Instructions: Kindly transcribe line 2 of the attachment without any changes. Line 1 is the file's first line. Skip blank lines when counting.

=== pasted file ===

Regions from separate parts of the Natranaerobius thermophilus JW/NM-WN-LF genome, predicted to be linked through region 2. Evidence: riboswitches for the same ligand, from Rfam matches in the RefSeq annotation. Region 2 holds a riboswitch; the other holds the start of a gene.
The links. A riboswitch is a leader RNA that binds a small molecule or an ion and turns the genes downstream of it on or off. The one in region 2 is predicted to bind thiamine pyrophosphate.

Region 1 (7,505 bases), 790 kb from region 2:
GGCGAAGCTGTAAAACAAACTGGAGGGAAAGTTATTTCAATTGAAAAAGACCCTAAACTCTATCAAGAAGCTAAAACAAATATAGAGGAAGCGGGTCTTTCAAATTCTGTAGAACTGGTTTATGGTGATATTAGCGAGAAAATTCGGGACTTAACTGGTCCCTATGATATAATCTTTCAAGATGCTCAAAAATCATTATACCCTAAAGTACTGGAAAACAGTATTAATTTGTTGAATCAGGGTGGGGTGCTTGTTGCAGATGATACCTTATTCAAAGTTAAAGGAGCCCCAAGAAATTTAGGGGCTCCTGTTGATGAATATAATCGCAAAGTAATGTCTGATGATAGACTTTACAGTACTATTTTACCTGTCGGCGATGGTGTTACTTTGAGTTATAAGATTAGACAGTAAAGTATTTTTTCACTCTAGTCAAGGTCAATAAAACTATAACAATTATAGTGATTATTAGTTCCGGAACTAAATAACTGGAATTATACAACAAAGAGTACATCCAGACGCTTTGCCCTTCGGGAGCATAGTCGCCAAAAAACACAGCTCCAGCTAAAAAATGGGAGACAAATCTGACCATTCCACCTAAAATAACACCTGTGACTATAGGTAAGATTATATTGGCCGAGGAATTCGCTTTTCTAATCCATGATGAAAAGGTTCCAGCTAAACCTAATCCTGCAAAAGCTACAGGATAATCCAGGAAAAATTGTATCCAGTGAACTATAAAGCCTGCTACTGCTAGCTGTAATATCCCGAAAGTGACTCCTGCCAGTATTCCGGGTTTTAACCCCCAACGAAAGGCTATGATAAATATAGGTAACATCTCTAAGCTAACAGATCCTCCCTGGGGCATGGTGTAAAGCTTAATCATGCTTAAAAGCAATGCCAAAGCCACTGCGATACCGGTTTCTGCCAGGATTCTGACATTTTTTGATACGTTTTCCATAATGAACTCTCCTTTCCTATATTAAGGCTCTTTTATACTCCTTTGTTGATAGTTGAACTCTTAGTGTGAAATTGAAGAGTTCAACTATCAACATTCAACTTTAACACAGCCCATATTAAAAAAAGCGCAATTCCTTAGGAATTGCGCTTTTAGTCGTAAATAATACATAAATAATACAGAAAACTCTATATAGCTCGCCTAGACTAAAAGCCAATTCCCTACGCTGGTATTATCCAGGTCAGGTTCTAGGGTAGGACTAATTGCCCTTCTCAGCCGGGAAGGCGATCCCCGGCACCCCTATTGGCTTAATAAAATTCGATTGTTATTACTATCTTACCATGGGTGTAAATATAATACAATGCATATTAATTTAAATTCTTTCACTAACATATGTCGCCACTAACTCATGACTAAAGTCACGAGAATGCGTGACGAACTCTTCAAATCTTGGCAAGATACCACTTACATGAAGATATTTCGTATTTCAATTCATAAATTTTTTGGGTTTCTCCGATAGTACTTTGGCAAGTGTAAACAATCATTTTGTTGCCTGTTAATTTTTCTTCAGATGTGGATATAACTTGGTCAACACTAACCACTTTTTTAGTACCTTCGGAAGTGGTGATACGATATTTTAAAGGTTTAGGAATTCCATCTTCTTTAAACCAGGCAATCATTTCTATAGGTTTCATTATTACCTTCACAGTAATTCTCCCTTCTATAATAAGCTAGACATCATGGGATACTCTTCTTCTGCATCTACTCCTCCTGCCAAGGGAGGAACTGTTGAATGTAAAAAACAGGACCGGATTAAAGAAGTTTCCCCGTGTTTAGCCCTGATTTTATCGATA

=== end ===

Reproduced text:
The links. A riboswitch is a leader RNA that binds a small molecule or an ion and turns the genes downstream of it on or off. The one in region 2 is predicted to bind thiamine pyrophosphate.